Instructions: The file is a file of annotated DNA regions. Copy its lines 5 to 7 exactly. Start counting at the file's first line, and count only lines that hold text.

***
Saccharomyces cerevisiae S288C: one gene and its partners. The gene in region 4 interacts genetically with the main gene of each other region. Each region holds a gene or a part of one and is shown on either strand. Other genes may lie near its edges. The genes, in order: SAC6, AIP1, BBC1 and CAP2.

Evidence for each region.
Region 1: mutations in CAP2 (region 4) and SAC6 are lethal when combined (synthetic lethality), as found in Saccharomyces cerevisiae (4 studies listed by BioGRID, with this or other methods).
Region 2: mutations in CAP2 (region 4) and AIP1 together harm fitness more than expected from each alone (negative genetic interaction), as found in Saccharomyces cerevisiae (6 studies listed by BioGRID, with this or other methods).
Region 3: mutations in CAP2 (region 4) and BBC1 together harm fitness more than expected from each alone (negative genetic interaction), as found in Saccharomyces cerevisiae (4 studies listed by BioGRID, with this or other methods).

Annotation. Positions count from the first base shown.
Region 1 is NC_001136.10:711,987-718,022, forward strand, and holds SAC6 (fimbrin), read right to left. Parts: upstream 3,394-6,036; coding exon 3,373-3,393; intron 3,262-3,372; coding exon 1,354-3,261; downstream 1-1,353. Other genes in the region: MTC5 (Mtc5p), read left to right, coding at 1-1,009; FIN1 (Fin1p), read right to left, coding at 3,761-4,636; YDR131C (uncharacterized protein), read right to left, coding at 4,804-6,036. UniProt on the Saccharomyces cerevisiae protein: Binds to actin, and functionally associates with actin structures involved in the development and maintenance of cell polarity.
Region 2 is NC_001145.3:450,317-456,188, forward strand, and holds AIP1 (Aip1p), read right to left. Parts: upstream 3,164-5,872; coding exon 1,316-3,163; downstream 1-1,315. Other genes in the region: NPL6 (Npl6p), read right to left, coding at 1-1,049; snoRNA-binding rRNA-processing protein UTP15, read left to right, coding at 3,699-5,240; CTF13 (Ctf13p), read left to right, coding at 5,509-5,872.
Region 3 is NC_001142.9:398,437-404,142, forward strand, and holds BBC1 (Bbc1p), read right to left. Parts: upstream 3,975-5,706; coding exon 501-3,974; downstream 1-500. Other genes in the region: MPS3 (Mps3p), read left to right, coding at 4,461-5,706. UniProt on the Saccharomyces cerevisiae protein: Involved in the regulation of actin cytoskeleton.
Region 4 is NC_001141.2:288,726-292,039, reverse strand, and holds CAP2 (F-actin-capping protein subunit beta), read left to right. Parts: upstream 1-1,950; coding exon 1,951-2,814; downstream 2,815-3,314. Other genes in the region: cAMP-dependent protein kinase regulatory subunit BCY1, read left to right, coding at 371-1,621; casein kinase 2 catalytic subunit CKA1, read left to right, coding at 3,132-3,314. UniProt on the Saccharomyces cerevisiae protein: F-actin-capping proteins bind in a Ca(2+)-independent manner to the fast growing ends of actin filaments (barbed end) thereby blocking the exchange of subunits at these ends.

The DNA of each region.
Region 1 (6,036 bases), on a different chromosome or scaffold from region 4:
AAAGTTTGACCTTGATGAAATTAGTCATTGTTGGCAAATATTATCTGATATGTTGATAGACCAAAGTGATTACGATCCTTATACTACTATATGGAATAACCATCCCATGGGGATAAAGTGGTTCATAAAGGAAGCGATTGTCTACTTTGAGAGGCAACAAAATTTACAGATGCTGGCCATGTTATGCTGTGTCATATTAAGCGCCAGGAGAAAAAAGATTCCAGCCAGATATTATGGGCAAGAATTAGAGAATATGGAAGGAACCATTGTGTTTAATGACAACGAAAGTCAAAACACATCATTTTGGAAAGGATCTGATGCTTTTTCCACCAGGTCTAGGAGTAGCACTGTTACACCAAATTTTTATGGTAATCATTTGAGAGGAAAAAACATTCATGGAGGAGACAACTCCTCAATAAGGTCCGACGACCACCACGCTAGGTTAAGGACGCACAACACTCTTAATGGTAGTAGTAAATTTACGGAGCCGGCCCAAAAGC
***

Region 3: mutations in CAP2 (region 4) and BBC1 together harm fitness more than expected from each alone (negative genetic interaction), as found in Saccharomyces cerevisiae (4 studies listed by BioGRID, with this or other methods).

Annotation. Positions count from the first base shown.
Region 1 is NC_001136.10:711,987-718,022, forward strand, and holds SAC6 (fimbrin), read right to left. Parts: upstream 3,394-6,036; coding exon 3,373-3,393; intron 3,262-3,372; coding exon 1,354-3,261; downstream 1-1,353. Other genes in the region: MTC5 (Mtc5p), read left to right, coding at 1-1,009; FIN1 (Fin1p), read right to left, coding at 3,761-4,636; YDR131C (uncharacterized protein), read right to left, coding at 4,804-6,036. UniProt on the Saccharomyces cerevisiae protein: Binds to actin, and functionally associates with actin structures involved in the development and maintenance of cell polarity.